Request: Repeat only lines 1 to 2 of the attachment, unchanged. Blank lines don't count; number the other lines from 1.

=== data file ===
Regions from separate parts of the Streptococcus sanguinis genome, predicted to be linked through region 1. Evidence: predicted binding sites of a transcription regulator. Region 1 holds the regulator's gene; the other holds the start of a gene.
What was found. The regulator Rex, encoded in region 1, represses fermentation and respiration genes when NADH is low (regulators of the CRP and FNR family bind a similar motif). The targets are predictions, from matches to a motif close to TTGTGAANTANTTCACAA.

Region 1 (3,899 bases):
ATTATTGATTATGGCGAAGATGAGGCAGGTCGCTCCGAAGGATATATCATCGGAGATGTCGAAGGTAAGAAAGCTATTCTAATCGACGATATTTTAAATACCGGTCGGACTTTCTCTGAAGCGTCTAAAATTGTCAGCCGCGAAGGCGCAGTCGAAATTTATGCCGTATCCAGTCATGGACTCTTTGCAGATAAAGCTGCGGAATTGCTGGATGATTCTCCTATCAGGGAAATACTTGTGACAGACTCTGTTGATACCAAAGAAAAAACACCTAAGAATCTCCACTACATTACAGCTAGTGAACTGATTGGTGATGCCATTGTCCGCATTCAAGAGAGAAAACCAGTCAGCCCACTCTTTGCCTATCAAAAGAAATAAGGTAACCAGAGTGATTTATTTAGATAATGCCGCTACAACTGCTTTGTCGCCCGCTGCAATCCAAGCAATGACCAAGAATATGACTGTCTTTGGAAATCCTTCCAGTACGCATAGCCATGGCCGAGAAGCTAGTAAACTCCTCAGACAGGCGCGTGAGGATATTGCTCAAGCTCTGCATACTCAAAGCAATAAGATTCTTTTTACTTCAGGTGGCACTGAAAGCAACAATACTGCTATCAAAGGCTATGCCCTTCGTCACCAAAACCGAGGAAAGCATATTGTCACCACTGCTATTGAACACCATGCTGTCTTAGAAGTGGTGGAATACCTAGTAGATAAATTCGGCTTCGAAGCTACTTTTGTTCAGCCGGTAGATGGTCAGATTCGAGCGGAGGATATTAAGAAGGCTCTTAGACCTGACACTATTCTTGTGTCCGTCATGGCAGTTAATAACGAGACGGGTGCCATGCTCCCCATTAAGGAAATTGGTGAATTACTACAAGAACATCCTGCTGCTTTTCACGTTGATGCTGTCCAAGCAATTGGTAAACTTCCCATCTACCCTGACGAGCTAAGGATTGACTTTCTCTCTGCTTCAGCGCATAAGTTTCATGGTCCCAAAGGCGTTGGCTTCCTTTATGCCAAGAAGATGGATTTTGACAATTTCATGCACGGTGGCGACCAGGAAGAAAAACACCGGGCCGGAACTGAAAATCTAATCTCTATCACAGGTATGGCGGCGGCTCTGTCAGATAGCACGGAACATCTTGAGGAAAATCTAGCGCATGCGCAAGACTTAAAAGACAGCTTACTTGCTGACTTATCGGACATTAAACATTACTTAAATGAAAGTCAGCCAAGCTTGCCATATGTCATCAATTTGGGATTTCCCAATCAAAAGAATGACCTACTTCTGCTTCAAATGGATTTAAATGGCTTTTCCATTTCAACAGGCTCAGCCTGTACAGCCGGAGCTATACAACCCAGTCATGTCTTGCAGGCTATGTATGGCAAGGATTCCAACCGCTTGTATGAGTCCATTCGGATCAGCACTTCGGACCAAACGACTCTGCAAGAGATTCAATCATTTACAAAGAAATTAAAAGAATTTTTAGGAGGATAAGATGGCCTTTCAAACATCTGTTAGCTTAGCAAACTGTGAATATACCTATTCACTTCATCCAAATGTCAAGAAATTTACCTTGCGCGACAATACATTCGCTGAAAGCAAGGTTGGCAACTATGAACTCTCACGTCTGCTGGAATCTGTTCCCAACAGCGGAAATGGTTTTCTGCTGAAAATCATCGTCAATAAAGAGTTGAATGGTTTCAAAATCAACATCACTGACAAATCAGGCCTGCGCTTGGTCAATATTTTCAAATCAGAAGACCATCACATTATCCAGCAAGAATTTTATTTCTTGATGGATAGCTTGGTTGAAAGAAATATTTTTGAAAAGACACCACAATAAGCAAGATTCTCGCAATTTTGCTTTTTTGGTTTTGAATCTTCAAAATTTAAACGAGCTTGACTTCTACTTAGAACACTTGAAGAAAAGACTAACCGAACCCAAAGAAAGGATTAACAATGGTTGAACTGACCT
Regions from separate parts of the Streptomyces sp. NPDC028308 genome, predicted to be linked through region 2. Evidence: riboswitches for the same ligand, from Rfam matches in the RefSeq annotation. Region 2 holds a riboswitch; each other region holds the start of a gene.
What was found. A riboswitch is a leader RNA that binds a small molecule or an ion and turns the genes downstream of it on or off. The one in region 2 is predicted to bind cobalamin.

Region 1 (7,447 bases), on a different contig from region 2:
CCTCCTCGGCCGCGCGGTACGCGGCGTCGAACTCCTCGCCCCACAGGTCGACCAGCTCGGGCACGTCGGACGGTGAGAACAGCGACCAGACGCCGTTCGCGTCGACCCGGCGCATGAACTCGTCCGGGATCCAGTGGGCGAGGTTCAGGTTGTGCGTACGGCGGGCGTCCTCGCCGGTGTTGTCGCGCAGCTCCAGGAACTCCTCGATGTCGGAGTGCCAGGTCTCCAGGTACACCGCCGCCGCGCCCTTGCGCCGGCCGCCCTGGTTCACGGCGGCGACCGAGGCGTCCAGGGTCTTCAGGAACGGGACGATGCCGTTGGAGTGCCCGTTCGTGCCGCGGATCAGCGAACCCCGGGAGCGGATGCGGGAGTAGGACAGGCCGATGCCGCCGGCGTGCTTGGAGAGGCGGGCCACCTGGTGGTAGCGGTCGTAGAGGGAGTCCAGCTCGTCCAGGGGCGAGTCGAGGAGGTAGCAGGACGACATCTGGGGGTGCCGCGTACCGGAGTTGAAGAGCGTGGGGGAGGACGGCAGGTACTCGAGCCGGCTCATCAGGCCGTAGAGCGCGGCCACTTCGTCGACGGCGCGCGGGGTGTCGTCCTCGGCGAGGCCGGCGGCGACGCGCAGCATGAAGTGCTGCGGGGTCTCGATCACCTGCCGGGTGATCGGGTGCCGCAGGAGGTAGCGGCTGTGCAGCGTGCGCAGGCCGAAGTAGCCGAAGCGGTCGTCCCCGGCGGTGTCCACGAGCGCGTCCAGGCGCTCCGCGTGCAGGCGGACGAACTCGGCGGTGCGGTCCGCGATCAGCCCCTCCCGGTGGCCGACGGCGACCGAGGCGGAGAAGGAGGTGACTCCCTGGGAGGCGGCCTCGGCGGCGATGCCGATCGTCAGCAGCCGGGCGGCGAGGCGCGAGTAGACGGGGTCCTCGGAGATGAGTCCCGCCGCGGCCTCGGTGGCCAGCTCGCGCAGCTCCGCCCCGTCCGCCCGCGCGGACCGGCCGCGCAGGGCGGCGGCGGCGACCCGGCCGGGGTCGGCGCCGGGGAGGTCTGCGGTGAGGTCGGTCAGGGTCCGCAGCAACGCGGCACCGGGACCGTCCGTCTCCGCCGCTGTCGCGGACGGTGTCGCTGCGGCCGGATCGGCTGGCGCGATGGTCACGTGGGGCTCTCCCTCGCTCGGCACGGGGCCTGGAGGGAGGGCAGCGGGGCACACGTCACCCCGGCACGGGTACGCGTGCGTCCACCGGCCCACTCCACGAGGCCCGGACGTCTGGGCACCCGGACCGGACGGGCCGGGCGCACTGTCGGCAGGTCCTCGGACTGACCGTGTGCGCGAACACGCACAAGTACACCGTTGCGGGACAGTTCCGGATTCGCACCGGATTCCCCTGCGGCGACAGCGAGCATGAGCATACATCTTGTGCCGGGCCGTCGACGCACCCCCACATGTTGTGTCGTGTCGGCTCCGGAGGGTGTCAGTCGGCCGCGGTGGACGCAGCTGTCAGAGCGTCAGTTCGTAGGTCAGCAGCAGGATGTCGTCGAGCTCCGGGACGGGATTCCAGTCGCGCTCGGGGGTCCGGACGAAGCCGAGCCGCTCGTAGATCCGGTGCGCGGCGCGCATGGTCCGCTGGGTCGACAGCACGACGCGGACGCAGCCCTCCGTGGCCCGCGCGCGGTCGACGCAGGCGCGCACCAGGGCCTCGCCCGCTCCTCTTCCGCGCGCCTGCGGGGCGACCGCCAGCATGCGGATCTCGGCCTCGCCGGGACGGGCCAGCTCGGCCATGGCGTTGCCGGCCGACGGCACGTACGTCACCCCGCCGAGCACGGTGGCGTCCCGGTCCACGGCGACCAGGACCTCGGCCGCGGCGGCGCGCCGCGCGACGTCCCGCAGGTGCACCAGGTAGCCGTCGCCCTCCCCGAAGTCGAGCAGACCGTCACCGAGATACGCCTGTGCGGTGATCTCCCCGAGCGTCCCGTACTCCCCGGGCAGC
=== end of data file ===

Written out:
Regions from separate parts of the Streptococcus sanguinis genome, predicted to be linked through region 1. Evidence: predicted binding sites of a transcription regulator. Region 1 holds the regulator's gene; the other holds the start of a gene.
What was found. The regulator Rex, encoded in region 1, represses fermentation and respiration genes when NADH is low (regulators of the CRP and FNR family bind a similar motif). The targets are predictions, from matches to a motif close to TTGTGAANTANTTCACAA.